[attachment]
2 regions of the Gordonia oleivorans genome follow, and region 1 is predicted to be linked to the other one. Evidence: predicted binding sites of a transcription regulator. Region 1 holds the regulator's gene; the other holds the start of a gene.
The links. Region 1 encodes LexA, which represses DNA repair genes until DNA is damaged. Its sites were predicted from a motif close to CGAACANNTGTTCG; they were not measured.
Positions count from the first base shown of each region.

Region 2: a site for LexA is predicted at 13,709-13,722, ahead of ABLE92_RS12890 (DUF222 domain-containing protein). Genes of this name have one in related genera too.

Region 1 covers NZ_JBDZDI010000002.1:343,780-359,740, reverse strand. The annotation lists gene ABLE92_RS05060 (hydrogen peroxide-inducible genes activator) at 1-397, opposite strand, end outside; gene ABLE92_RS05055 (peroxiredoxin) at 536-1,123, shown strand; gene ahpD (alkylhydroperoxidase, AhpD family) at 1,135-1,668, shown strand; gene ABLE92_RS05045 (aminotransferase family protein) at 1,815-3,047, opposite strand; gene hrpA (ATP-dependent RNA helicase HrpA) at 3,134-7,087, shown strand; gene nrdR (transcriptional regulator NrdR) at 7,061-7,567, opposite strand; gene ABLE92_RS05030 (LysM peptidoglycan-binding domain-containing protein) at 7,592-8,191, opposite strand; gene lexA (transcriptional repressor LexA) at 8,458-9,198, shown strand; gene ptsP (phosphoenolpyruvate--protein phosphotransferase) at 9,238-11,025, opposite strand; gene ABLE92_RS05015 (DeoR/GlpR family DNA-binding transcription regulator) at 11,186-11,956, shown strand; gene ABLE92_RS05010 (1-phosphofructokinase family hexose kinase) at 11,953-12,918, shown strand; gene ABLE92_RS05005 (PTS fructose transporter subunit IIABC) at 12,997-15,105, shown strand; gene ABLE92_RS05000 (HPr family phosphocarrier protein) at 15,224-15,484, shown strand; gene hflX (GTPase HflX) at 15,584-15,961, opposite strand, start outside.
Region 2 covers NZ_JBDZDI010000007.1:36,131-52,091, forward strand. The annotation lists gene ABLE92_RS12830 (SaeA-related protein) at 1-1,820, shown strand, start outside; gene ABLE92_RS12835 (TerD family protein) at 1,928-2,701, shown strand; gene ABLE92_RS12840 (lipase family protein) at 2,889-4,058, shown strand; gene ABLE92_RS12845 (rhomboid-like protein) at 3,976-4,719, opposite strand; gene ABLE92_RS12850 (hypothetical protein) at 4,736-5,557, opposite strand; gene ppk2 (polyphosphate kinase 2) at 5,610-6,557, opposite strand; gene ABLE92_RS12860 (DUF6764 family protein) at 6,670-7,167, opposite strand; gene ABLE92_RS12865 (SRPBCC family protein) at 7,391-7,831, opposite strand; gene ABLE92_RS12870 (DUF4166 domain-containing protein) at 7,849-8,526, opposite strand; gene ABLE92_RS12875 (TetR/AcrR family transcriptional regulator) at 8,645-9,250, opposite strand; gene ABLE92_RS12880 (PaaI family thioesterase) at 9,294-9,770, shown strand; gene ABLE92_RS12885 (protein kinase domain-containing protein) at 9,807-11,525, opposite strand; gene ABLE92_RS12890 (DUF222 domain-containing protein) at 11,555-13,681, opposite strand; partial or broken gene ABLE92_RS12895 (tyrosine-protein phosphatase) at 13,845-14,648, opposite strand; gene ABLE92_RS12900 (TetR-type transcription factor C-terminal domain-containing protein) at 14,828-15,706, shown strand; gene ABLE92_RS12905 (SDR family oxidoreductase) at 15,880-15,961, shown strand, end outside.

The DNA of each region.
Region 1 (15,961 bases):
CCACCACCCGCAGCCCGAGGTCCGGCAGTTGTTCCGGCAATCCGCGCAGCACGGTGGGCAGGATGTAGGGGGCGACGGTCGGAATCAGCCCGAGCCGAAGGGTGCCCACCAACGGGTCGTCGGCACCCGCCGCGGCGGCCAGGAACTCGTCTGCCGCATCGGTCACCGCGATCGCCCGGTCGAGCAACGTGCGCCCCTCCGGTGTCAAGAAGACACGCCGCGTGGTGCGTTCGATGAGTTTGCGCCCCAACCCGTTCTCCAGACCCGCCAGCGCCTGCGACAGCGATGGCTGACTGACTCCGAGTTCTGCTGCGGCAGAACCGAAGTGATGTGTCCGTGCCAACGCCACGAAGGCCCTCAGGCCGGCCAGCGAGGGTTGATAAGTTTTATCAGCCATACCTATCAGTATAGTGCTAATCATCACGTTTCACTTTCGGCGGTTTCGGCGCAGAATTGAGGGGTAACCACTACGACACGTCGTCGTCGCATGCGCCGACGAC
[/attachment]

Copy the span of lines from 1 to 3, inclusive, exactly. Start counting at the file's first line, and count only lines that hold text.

2 regions of the Gordonia oleivorans genome follow, and region 1 is predicted to be linked to the other one. Evidence: predicted binding sites of a transcription regulator. Region 1 holds the regulator's gene; the other holds the start of a gene.
The links. Region 1 encodes LexA, which represses DNA repair genes until DNA is damaged. Its sites were predicted from a motif close to CGAACANNTGTTCG; they were not measured.
Positions count from the first base shown of each region.